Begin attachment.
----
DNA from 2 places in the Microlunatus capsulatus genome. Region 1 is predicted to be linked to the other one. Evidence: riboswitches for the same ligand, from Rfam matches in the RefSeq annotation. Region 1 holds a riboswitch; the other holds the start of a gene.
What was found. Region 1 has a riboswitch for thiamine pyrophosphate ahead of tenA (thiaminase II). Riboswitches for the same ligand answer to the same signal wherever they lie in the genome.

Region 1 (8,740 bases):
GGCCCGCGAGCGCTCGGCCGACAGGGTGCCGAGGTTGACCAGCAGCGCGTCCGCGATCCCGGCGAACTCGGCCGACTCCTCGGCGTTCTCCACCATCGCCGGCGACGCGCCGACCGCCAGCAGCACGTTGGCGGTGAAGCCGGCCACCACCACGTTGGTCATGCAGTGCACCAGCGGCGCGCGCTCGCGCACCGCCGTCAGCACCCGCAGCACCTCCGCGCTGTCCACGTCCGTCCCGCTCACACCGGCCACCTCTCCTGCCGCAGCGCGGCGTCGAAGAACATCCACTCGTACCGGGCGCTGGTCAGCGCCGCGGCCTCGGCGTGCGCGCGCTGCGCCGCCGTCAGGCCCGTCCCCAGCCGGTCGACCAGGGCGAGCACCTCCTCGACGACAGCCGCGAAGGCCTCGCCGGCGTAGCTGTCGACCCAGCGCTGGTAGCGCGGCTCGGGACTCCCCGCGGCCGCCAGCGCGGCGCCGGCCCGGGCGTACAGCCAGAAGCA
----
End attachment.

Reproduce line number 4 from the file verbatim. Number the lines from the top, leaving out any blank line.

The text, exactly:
GGCCCGCGAGCGCTCGGCCGACAGGGTGCCGAGGTTGACCAGCAGCGCGTCCGCGATCCCGGCGAACTCGGCCGACTCCTCGGCGTTCTCCACCATCGCCGGCGACGCGCCGACCGCCAGCAGCACGTTGGCGGTGAAGCCGGCCACCACCACGTTGGTCATGCAGTGCACCAGCGGCGCGCGCTCGCGCACCGCCGTCAGCACCCGCAGCACCTCCGCGCTGTCCACGTCCGTCCCGCTCACACCGGCCACCTCTCCTGCCGCAGCGCGGCGTCGAAGAACATCCACTCGTACCGGGCGCTGGTCAGCGCCGCGGCCTCGGCGTGCGCGCGCTGCGCCGCCGTCAGGCCCGTCCCCAGCCGGTCGACCAGGGCGAGCACCTCCTCGACGACAGCCGCGAAGGCCTCGCCGGCGTAGCTGTCGACCCAGCGCTGGTAGCGCGGCTCGGGACTCCCCGCGGCCGCCAGCGCGGCGCCGGCCCGGGCGTACAGCCAGAAGCA